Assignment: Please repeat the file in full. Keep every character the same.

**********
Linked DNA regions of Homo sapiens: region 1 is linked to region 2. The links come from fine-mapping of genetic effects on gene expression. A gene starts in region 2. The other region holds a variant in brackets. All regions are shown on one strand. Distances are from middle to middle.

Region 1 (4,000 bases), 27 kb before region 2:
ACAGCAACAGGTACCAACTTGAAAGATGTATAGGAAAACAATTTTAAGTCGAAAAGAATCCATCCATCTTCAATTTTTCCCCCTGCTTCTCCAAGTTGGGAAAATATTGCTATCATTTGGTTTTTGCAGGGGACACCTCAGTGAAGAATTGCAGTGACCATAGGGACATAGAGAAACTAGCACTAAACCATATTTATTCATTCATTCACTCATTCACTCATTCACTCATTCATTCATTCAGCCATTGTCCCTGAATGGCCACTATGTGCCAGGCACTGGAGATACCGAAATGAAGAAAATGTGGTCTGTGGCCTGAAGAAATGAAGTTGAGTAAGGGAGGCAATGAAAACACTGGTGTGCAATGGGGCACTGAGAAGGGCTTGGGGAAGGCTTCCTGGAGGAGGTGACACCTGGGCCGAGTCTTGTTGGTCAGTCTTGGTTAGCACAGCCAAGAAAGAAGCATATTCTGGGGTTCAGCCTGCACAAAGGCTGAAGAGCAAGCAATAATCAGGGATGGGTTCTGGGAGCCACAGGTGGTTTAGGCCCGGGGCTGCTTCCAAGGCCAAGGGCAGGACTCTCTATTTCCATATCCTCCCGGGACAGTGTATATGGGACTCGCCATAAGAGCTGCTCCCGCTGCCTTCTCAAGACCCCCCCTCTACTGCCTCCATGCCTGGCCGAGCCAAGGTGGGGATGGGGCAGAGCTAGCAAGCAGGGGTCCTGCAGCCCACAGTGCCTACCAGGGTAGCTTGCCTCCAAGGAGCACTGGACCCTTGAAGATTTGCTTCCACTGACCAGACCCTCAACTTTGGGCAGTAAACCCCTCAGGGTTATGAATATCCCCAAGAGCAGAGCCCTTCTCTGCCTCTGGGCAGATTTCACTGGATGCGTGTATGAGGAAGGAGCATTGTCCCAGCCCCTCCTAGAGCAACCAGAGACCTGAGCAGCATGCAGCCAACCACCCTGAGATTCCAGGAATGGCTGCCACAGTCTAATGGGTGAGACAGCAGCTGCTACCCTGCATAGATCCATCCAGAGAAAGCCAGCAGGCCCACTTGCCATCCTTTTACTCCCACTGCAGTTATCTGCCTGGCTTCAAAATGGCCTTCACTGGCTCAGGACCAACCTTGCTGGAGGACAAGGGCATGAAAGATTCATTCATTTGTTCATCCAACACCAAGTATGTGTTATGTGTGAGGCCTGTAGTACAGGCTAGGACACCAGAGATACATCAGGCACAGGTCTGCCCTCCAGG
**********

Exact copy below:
Linked DNA regions of Homo sapiens: region 1 is linked to region 2. The links come from fine-mapping of genetic effects on gene expression. A gene starts in region 2. The other region holds a variant in brackets. All regions are shown on one strand. Distances are from middle to middle.

Region 1 (4,000 bases), 27 kb before region 2:
ACAGCAACAGGTACCAACTTGAAAGATGTATAGGAAAACAATTTTAAGTCGAAAAGAATCCATCCATCTTCAATTTTTCCCCCTGCTTCTCCAAGTTGGGAAAATATTGCTATCATTTGGTTTTTGCAGGGGACACCTCAGTGAAGAATTGCAGTGACCATAGGGACATAGAGAAACTAGCACTAAACCATATTTATTCATTCATTCACTCATTCACTCATTCACTCATTCATTCATTCAGCCATTGTCCCTGAATGGCCACTATGTGCCAGGCACTGGAGATACCGAAATGAAGAAAATGTGGTCTGTGGCCTGAAGAAATGAAGTTGAGTAAGGGAGGCAATGAAAACACTGGTGTGCAATGGGGCACTGAGAAGGGCTTGGGGAAGGCTTCCTGGAGGAGGTGACACCTGGGCCGAGTCTTGTTGGTCAGTCTTGGTTAGCACAGCCAAGAAAGAAGCATATTCTGGGGTTCAGCCTGCACAAAGGCTGAAGAGCAAGCAATAATCAGGGATGGGTTCTGGGAGCCACAGGTGGTTTAGGCCCGGGGCTGCTTCCAAGGCCAAGGGCAGGACTCTCTATTTCCATATCCTCCCGGGACAGTGTATATGGGACTCGCCATAAGAGCTGCTCCCGCTGCCTTCTCAAGACCCCCCCTCTACTGCCTCCATGCCTGGCCGAGCCAAGGTGGGGATGGGGCAGAGCTAGCAAGCAGGGGTCCTGCAGCCCACAGTGCCTACCAGGGTAGCTTGCCTCCAAGGAGCACTGGACCCTTGAAGATTTGCTTCCACTGACCAGACCCTCAACTTTGGGCAGTAAACCCCTCAGGGTTATGAATATCCCCAAGAGCAGAGCCCTTCTCTGCCTCTGGGCAGATTTCACTGGATGCGTGTATGAGGAAGGAGCATTGTCCCAGCCCCTCCTAGAGCAACCAGAGACCTGAGCAGCATGCAGCCAACCACCCTGAGATTCCAGGAATGGCTGCCACAGTCTAATGGGTGAGACAGCAGCTGCTACCCTGCATAGATCCATCCAGAGAAAGCCAGCAGGCCCACTTGCCATCCTTTTACTCCCACTGCAGTTATCTGCCTGGCTTCAAAATGGCCTTCACTGGCTCAGGACCAACCTTGCTGGAGGACAAGGGCATGAAAGATTCATTCATTTGTTCATCCAACACCAAGTATGTGTTATGTGTGAGGCCTGTAGTACAGGCTAGGACACCAGAGATACATCAGGCACAGGTCTGCCCTCCAGG